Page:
These are crazy times. But God is still in control.
Here’s Sunday’s radio program sermon via audio only. The reading is the whole chapter of John 11. But I’m sure you’ve got time on your hands with shelter-in-place in effect in most states. So, take some time to read the chapter. It’s one of my favorites in the whole Bible!
Here’s a little devotion from Rev. Dr. Martin Luther. You are not alone!
COMFORT WHEN FACING GRAVE TEMPTATIONS
First, such a person must by no means rely on himself, nor must he be guided by his own feelings. Rather, he must lay hold of the words offered to him in God’s name, cling to them, place his trust in them, and direct all the thoughts and feelings of his heart to them.
Second, he must not imagine that he is the only one assailed about his salvation, but he must be aware (as St. Peter declares) that there are many more people in the world passing through the same trials [I Pet. 5:9]. How often does David lament and cry out in the Psalms, “O God, I am driven far from thy sight” [31:22], and, “I became like those who go into hell” [28:1]. These trials are not rare among the godly. They hurt, to be sure, but that is also in order, etc.
Third, he should by no means insist on deliverance from these trials without yielding to the divine will. He should address God cheerfully and firmly and say, “If I am to drink this cup, dear Father, may your will, not mine, be done” [Luke 22:42].
Fourth, there is no stronger medicine for this than to begin with words such as David used when he said in Psalm 18 [:3], “I will call upon the Lord and praise him, and so shall I be saved from all that assails me.” For the evil spirit of gloom cannot be driven away by sadness and lamentation and anxiety, but by praising God, which makes the heart glad.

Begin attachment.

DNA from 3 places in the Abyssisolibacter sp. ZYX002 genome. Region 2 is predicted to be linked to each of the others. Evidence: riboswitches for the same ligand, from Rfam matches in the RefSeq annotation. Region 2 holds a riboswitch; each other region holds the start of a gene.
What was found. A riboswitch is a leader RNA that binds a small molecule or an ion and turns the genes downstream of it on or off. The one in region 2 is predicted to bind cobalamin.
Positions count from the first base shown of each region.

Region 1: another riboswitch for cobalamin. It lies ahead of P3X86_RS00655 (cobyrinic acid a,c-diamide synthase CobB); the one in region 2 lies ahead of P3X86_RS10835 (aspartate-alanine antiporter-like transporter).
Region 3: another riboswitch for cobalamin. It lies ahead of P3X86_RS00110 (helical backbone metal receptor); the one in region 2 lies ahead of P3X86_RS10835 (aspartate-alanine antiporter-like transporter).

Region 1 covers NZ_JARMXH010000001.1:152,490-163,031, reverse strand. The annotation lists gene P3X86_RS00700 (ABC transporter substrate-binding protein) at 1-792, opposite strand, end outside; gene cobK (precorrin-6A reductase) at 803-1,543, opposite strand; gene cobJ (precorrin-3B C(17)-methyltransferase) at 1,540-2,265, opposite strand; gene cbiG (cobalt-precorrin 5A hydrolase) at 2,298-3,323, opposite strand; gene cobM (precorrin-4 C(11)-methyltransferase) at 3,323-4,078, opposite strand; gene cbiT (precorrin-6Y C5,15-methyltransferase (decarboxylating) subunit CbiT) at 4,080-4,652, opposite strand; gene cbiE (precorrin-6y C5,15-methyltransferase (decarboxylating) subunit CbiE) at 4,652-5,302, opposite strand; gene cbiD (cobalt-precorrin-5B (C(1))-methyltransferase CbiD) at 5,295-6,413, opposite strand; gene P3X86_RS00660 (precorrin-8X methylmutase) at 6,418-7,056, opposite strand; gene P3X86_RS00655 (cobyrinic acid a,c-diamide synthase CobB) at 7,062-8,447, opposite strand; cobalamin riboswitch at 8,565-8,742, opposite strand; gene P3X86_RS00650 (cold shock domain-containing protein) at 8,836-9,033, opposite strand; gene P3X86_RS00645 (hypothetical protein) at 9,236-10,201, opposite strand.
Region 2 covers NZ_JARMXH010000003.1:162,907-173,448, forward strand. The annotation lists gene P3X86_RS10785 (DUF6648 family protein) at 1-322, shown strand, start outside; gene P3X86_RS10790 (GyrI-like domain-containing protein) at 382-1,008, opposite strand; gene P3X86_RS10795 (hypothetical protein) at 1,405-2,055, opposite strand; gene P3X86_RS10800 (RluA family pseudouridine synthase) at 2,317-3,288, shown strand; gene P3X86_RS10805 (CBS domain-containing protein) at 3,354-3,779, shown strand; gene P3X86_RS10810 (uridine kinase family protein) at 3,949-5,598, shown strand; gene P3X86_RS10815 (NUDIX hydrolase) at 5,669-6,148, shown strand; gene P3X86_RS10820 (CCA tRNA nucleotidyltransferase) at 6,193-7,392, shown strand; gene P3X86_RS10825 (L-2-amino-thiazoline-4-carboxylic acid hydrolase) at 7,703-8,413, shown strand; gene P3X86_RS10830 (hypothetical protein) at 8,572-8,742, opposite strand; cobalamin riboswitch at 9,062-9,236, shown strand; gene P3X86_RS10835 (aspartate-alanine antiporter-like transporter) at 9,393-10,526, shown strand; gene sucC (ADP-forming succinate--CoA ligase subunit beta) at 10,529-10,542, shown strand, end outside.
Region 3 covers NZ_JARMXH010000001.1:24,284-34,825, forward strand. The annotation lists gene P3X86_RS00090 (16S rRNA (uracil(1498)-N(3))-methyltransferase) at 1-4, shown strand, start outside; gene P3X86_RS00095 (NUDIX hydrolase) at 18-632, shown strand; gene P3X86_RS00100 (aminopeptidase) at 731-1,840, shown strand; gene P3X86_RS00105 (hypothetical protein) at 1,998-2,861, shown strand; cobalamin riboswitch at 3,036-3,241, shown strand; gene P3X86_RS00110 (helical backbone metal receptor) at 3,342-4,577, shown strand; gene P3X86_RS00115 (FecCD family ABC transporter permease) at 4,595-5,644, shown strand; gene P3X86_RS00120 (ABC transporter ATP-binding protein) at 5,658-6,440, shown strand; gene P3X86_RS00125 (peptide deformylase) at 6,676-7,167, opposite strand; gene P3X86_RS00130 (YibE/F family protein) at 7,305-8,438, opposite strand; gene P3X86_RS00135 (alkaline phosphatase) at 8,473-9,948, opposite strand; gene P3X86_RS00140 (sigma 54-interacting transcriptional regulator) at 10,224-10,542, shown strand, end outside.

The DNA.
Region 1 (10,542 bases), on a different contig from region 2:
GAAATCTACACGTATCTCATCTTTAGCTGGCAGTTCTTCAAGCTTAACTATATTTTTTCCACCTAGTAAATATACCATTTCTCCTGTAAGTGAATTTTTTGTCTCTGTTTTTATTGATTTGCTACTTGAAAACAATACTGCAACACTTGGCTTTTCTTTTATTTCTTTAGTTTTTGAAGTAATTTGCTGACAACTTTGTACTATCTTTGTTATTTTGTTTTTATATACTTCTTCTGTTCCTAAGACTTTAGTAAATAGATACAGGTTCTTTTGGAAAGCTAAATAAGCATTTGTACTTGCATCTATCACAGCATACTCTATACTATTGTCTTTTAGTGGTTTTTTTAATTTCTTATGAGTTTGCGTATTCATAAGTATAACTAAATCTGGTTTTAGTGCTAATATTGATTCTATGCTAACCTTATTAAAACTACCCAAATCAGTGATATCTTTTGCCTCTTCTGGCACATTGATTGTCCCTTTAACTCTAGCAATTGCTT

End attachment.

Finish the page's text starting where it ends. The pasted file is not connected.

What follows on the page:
Fifth, he must thank God diligently for deeming him worthy of such a visitation, of which many thousands of people remain deprived. It would be neither good nor useful for man to know what great blessings lie hidden under such trials. Some have wanted to fathom this and have thereby done themselves much harm. Therefore, we should willingly endure the hand of God in this and in all suffering. Do not be worried; indeed, such a trial is the very best sign of God’s grace and love for man. At such a time it is well to pray, read, or sing Psalm 142, which is especially helpful at this point.
Martin Luther, Devotional Writings I, ed. Martin O. Dietrich, vol. 42 of Luther’s Works. (Philadelphia: Fortress Press, 1969), 183-184.
Quick trivia: what does the word “merry” mean? In the Olde English it means “mighty.” So God Rest Ye, Merry Gentlemen means God Rest Ye, Mighty Gentlemen. So Merry Christmas means Have a Mighty Christmas.
Are you buying presents for some people? Why do people buy presents for other people? Do they expect something in return? And what about the person that gets the present; what’s his or her “responsibility?”
AND–have you ever thought about Christmas and the birth of Jesus as Judgment? Here’s the Christmas Eve sermon.
You can see that it’s Christmas time. Look at the lights, the trees, the sales, the decorations. The signs are all over the place! You can see it. It’s right in front of us and it’s all around us.
But what about “seeing Christmas” in April or May? It’s tougher then because there are other things on our calendars and in our minds. But Christmas is there nevertheless.
Problems in life cloud our vision and the truth of God. He has something waiting for us who follow Jesus. That’s what Isaiah 35 is all about. And Christmas–the birth of the Christ Child–is what began to usher this all in. Can you see it? That’s what this sermon is about.